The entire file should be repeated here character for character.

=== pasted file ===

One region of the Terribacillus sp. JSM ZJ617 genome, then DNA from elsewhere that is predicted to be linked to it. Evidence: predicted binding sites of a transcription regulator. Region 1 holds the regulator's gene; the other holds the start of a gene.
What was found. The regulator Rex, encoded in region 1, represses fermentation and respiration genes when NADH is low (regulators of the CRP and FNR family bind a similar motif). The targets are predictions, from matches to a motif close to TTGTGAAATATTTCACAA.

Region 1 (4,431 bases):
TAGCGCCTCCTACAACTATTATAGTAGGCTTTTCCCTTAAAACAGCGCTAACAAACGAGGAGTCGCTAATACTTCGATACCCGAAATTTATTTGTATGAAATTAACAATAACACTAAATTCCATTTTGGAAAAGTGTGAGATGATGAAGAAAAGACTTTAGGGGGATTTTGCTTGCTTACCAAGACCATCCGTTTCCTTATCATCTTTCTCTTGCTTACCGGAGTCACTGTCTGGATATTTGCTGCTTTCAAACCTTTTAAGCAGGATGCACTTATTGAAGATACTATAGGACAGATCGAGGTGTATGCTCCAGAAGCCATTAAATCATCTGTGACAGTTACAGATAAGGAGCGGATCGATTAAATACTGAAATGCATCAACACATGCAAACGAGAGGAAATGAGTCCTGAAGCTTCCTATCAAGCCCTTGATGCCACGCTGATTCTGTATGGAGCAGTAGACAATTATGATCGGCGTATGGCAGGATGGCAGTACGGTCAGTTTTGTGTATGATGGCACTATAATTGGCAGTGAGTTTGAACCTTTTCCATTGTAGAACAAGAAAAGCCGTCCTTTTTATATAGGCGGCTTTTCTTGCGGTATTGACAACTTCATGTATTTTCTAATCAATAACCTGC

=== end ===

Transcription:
One region of the Terribacillus sp. JSM ZJ617 genome, then DNA from elsewhere that is predicted to be linked to it. Evidence: predicted binding sites of a transcription regulator. Region 1 holds the regulator's gene; the other holds the start of a gene.
What was found. The regulator Rex, encoded in region 1, represses fermentation and respiration genes when NADH is low (regulators of the CRP and FNR family bind a similar motif). The targets are predictions, from matches to a motif close to TTGTGAAATATTTCACAA.

Region 1 (4,431 bases):
TAGCGCCTCCTACAACTATTATAGTAGGCTTTTCCCTTAAAACAGCGCTAACAAACGAGGAGTCGCTAATACTTCGATACCCGAAATTTATTTGTATGAAATTAACAATAACACTAAATTCCATTTTGGAAAAGTGTGAGATGATGAAGAAAAGACTTTAGGGGGATTTTGCTTGCTTACCAAGACCATCCGTTTCCTTATCATCTTTCTCTTGCTTACCGGAGTCACTGTCTGGATATTTGCTGCTTTCAAACCTTTTAAGCAGGATGCACTTATTGAAGATACTATAGGACAGATCGAGGTGTATGCTCCAGAAGCCATTAAATCATCTGTGACAGTTACAGATAAGGAGCGGATCGATTAAATACTGAAATGCATCAACACATGCAAACGAGAGGAAATGAGTCCTGAAGCTTCCTATCAAGCCCTTGATGCCACGCTGATTCTGTATGGAGCAGTAGACAATTATGATCGGCGTATGGCAGGATGGCAGTACGGTCAGTTTTGTGTATGATGGCACTATAATTGGCAGTGAGTTTGAACCTTTTCCATTGTAGAACAAGAAAAGCCGTCCTTTTTATATAGGCGGCTTTTCTTGCGGTATTGACAACTTCATGTATTTTCTAATCAATAACCTGC